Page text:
If completion were never to occur, the buyer would be required to pay the Commitment back to the funds. However, this did not mean the funds could “wait and see” whether completion would take place before paying the Commitment. They had to pay it immediately before the date on which completion was to take place under the SPA.

The court said that clause 5.1 set a longstop date of 1 January 2021 for triggering the obligation to pay the Commitment, not for actual payment. If the conditions in the SPA were not satisfied before 1 January 2021, the payment under the ECL would never become due. However, once the obligation to pay the Commitment was triggered, it had to be paid, even if payment fell due after 1 January 2021 (for example, because of a dispute or because completion was delayed).

This may seem surprising at first: clause 5.1 seems to say quite clearly that the funds’ obligation to pay the Commitment is discharged and falls away on 1 January 2021 (if it has not already fallen away before then), and there is nothing in the clause to suggest this is qualified in any way.

However, the decision makes sense in the context of the transaction. If the obligation, once triggered, were to fall away on 1 January 2021 come what may, the ECL would be vulnerable to genuine delays to completion, leaving the seller without assurance that the buyer would have funds to complete. It might also, in theory, also allow the funds to engineer a delay so as to avoid the funding obligation.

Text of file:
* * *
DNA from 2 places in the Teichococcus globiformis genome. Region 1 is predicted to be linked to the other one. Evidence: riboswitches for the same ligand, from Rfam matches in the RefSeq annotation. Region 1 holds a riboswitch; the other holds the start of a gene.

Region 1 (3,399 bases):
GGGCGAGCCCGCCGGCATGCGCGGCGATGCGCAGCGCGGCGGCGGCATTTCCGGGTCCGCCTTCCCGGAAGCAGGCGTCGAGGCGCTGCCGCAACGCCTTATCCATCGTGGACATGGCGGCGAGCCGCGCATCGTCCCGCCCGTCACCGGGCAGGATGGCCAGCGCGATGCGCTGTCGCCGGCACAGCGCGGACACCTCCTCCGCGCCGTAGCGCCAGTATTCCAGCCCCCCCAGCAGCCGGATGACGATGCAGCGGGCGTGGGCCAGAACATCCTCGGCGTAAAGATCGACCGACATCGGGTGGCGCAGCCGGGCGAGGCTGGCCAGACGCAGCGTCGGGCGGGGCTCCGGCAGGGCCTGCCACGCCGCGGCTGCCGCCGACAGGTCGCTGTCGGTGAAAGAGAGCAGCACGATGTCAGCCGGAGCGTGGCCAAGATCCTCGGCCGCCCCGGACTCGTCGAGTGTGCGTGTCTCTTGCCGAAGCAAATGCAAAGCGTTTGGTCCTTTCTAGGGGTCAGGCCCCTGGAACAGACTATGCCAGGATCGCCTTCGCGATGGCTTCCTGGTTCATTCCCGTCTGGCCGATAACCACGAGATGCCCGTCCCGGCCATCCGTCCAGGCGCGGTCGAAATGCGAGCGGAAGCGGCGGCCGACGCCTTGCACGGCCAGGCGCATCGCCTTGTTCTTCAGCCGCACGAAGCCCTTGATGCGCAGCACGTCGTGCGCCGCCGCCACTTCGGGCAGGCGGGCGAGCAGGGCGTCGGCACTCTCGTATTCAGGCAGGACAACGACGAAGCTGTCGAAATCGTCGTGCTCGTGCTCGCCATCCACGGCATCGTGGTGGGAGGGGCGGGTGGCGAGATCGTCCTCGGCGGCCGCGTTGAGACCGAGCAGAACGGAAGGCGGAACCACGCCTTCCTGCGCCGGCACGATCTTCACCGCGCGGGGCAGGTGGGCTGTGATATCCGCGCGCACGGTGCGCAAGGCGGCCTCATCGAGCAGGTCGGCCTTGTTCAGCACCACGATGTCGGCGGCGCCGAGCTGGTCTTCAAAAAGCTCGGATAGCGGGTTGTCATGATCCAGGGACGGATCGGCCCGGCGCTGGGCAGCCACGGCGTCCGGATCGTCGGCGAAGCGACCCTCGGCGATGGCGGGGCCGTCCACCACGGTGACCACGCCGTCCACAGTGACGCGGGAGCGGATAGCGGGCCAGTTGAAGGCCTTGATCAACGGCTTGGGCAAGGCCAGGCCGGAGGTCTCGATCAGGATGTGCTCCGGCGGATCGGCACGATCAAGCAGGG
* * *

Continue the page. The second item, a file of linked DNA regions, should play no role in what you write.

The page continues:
The court agreed that it was clear that the Commitment could be used only to fund completion of the purchase under the SPA. However, this did not mean that the funds could withhold payment of the Commitment simply because they claimed that completion would not occur. Once the Commitment had become payable, the funds were required to pay it to the buyer. If it later became clear that completion would not occur, the buyer would then need to pay the Commitment back to the funds.

Finally, the court did not agree that the funds could pay a lower amount were the purchase price adjusted downwards. Clause 2.1 specifically defined the Commitment as €93,000,000, and this was the amount the funds were required to pay in any event. If, in the event, the buyer did not need the full amount, it would need to pay the balance back to the funds.

What does this mean for me?

It is perhaps trite to say that this decision shows the need for clear and careful drafting. The clauses of the ECL were, in some places, rather cumbersome. This is not always a failing of the persons who drafted them but often the product of negotiations and compromises between the parties. However, as in this case, the result is often drafting that is open to different interpretations.

It is common for a buyer backed by private equity funds to be asked to provide an equity commitment letter to demonstrate the funds’ commitment to financing the acquisition. These letters by and large adopt a relatively standard form, although they should always be tailored to the circumstances of the particular acquisition.